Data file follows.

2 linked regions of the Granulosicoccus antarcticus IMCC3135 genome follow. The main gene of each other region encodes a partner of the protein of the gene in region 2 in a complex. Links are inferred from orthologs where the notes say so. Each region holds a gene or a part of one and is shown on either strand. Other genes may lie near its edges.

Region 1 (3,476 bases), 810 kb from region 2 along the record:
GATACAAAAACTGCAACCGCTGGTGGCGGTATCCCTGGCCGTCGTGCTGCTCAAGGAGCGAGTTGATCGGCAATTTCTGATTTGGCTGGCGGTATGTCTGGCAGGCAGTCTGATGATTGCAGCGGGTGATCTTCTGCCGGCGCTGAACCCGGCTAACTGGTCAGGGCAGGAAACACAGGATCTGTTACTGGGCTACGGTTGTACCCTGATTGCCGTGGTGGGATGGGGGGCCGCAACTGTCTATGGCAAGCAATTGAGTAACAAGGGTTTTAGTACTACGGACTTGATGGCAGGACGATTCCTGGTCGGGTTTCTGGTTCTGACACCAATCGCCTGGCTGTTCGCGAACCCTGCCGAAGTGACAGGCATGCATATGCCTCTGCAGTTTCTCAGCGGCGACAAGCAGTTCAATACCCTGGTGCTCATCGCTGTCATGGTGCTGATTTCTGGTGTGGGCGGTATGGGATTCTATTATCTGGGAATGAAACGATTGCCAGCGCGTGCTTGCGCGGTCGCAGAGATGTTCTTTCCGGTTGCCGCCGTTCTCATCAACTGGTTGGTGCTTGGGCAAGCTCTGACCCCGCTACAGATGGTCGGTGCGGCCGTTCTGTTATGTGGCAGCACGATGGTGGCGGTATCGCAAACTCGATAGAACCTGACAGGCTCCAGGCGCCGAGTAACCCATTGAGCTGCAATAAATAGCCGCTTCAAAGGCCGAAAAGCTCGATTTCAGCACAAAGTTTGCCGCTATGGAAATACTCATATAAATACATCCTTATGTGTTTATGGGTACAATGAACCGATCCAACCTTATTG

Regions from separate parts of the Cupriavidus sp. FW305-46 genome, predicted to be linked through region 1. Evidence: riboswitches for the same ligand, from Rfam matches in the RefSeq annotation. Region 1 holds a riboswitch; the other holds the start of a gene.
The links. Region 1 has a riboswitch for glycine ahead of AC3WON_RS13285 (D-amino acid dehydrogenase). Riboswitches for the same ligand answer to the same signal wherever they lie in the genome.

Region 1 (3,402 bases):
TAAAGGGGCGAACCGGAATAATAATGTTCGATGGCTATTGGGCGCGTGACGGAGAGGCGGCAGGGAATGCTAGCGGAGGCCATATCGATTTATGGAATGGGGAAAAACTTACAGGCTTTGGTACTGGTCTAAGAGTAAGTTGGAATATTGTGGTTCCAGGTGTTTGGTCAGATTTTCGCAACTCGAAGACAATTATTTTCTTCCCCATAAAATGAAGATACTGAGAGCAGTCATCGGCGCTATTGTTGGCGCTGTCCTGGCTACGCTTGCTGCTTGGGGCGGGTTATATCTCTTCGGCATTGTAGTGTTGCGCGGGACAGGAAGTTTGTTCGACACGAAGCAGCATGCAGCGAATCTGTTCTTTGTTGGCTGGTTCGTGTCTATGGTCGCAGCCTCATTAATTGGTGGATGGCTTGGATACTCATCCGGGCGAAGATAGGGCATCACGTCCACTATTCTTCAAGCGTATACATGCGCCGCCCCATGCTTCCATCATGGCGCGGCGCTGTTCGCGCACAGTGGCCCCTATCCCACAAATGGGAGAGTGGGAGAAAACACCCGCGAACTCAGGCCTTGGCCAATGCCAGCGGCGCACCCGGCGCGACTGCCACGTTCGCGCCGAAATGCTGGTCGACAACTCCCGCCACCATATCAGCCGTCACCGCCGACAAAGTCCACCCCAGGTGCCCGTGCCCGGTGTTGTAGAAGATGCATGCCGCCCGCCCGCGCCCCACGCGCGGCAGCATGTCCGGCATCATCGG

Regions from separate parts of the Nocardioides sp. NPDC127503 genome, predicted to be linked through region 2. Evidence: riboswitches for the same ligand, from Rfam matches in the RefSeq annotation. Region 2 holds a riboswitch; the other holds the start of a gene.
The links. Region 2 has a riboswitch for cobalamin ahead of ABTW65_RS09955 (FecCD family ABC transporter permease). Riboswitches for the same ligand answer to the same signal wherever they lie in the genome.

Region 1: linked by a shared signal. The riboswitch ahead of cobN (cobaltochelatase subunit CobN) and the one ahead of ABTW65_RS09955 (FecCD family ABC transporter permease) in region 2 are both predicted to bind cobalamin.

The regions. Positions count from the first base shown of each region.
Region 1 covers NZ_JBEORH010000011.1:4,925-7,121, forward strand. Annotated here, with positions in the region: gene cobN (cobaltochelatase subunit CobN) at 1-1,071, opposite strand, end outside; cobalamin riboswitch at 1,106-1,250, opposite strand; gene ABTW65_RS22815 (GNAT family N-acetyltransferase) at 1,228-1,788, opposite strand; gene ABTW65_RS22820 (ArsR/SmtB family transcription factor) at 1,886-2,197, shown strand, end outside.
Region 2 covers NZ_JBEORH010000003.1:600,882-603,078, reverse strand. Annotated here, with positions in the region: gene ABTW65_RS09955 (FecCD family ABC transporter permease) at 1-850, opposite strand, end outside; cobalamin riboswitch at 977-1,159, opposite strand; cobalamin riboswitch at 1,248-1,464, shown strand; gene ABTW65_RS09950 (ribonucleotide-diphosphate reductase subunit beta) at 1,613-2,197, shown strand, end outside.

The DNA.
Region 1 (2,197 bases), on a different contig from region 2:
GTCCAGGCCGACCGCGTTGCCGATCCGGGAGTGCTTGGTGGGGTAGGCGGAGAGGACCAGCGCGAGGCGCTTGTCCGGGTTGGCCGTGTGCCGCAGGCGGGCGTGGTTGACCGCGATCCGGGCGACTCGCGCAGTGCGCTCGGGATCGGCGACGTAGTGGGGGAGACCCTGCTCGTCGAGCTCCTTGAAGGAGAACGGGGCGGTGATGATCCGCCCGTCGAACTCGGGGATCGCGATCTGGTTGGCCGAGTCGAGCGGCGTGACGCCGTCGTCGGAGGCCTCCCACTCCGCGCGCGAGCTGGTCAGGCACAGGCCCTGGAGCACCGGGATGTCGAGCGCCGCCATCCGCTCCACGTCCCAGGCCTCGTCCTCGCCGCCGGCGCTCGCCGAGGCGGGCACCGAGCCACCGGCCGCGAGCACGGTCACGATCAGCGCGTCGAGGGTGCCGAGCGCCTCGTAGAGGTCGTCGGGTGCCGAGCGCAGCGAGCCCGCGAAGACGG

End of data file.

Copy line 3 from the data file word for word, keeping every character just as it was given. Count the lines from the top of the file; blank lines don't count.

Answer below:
GATACAAAAACTGCAACCGCTGGTGGCGGTATCCCTGGCCGTCGTGCTGCTCAAGGAGCGAGTTGATCGGCAATTTCTGATTTGGCTGGCGGTATGTCTGGCAGGCAGTCTGATGATTGCAGCGGGTGATCTTCTGCCGGCGCTGAACCCGGCTAACTGGTCAGGGCAGGAAACACAGGATCTGTTACTGGGCTACGGTTGTACCCTGATTGCCGTGGTGGGATGGGGGGCCGCAACTGTCTATGGCAAGCAATTGAGTAACAAGGGTTTTAGTACTACGGACTTGATGGCAGGACGATTCCTGGTCGGGTTTCTGGTTCTGACACCAATCGCCTGGCTGTTCGCGAACCCTGCCGAAGTGACAGGCATGCATATGCCTCTGCAGTTTCTCAGCGGCGACAAGCAGTTCAATACCCTGGTGCTCATCGCTGTCATGGTGCTGATTTCTGGTGTGGGCGGTATGGGATTCTATTATCTGGGAATGAAACGATTGCCAGCGCGTGCTTGCGCGGTCGCAGAGATGTTCTTTCCGGTTGCCGCCGTTCTCATCAACTGGTTGGTGCTTGGGCAAGCTCTGACCCCGCTACAGATGGTCGGTGCGGCCGTTCTGTTATGTGGCAGCACGATGGTGGCGGTATCGCAAACTCGATAGAACCTGACAGGCTCCAGGCGCCGAGTAACCCATTGAGCTGCAATAAATAGCCGCTTCAAAGGCCGAAAAGCTCGATTTCAGCACAAAGTTTGCCGCTATGGAAATACTCATATAAATACATCCTTATGTGTTTATGGGTACAATGAACCGATCCAACCTTATTG